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High water levels expected to affect activities at Lake McConaughy

LINCOLN – Lake McConaughy is expected to reach 100 percent capacity by late June, and the high water levels will affect some lake activities.

Great boating, fishing and camping will still be available at the lake, but visitors to Lake McConaughy should take high water levels into account and plan accordingly to get the most out of their trip. Among activities that will be affected:

Boating: High water levels enhance boating opportunities, as there is more surface area available for boaters to explore and more boat launching facilities. Practice safe boating and use caution when boating in unfamiliar areas of the lake, as rising water levels may cause debris to float into the lake. Current boat ramps with docks are at Spillway Bay, Martin Bay, Arthur Bay, Lemoyne, Otter Creek, Cedar Vue bayside and Cedar Vue lakeside. Ramps without docks are at Sandy Beach, Spring Park and Brown’s Bay. Boats can also be launched at Van’s Lakeview boat ramp and from the beach at North Shore Lodge.

Fishing: Rising water levels flood terrestrial habitat, which provides great habitat conditions for a variety of species including panfish species, largemouth bass and northern pike.  Increased production of young fish of almost all species is typically seen when water levels rise, so high water conditions will benefit the McConaughy fishery in many ways for many years to come. Generally, with rising water and high water levels, fish will move shallower, towards the bank, and right up into newly-flooded habitat. High water levels also results in more area that fish can inhabit, so they tend to scatter more. In many cases, high water conditions might provide more opportunities for shoreline or wading anglers to catch fish.

Camping: Rising water has covered some of the beautiful white sand beaches that draw many campers to Lake McConaughy. However, visitors can still camp on remaining beaches or in mowed areas surrounding the lake. Visitors are reminded that camping in unmowed native grass is prohibited and that though the grass is green, all campfires must be contained. Primitive areas for camping are available around Martin Bay, No-Name Bay, Arthur Bay, Theis Bay, Blue Heron beach, Sandy Beach, Lemoyne, North Shore, Spring Park, Otter Creek, Omaha Beach and Ogallala Beach.  Additionally, Lake Ogallala also offers beautiful, shaded camping areas only minutes away from Lake Mac, and Swanson Reservoir, Red Willow and Enders Reservoir state recreation areas offer plenty of shoreline camping. Medicine Creek State Recreation Area also offers ample primitive camping. Visit outdoornebraska.org to find camping information on more than 70 state park and recreation areas across the state.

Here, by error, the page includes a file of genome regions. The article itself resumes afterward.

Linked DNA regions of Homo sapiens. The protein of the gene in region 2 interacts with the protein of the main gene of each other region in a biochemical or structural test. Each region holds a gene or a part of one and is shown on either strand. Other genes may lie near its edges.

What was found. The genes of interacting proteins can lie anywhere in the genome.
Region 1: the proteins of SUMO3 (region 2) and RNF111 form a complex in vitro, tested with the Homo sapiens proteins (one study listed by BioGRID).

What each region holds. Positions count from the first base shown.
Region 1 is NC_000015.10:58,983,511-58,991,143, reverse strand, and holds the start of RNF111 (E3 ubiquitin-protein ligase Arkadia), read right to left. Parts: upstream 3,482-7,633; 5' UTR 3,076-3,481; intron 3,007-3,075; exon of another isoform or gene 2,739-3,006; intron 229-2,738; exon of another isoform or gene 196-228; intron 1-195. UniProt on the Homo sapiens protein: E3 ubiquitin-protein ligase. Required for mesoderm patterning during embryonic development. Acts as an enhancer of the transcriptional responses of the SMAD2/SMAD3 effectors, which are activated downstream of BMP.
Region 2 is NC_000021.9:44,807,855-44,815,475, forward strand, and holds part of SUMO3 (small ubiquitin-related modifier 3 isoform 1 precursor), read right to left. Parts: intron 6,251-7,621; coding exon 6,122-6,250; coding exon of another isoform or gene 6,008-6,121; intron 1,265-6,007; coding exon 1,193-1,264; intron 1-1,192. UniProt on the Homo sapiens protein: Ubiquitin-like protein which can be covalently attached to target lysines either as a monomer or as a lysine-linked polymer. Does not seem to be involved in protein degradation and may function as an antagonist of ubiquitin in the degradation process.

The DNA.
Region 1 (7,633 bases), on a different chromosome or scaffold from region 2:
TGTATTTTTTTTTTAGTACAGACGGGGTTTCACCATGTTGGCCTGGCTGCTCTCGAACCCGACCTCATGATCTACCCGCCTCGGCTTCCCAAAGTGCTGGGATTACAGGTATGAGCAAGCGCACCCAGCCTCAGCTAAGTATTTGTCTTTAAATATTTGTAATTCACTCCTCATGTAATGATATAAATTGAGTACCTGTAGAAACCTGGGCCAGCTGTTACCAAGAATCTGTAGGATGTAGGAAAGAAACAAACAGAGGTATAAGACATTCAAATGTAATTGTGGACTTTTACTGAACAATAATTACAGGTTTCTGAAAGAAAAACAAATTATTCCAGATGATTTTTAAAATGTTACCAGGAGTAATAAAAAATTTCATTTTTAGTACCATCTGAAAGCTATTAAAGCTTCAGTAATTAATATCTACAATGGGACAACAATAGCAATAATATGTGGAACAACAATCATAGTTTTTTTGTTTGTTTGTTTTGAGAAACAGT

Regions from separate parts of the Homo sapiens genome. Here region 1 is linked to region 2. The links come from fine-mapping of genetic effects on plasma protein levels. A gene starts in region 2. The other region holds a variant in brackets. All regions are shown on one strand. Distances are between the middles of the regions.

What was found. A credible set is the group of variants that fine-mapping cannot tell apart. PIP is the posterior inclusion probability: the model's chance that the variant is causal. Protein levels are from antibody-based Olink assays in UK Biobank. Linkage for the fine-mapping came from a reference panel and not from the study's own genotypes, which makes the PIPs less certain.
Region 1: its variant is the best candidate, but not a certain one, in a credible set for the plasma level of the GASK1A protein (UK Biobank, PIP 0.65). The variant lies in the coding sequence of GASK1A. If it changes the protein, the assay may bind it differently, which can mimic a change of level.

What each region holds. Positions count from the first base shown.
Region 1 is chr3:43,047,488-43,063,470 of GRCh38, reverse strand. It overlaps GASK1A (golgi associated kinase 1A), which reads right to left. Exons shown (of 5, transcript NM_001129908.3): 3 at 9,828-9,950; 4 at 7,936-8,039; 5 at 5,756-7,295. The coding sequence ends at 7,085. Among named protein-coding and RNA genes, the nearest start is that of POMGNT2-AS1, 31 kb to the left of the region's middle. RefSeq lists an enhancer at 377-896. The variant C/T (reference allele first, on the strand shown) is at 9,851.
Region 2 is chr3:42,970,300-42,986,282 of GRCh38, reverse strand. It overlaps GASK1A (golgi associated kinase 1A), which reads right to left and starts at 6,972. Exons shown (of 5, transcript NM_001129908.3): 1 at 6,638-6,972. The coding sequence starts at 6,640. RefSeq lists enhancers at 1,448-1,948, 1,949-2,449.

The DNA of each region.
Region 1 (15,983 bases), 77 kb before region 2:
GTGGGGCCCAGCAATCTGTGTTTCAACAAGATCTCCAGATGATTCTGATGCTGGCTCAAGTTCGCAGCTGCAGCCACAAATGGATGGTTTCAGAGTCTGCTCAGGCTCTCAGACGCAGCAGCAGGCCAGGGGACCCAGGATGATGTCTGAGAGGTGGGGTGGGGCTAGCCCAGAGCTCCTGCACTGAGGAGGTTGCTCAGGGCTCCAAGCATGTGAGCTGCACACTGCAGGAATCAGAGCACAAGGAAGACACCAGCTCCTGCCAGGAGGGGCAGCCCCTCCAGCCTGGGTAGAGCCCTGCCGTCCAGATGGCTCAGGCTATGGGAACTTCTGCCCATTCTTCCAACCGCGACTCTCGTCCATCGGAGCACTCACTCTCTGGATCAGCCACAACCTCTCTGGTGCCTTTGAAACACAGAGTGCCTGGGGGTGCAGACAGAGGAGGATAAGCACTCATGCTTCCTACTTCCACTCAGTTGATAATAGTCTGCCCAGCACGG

The Central Nebraska Public Power and Irrigation District announced that they anticipated the lake would reach capacity at their June board meeting. This would be the first time the lake has been at capacity since 2011. For updates on water levels and affected activities, visit the Lake McConaughy Facebook Page, ilovelakemac.com or call the Lake McConaughy Visitors Center at (308) 284-8800.


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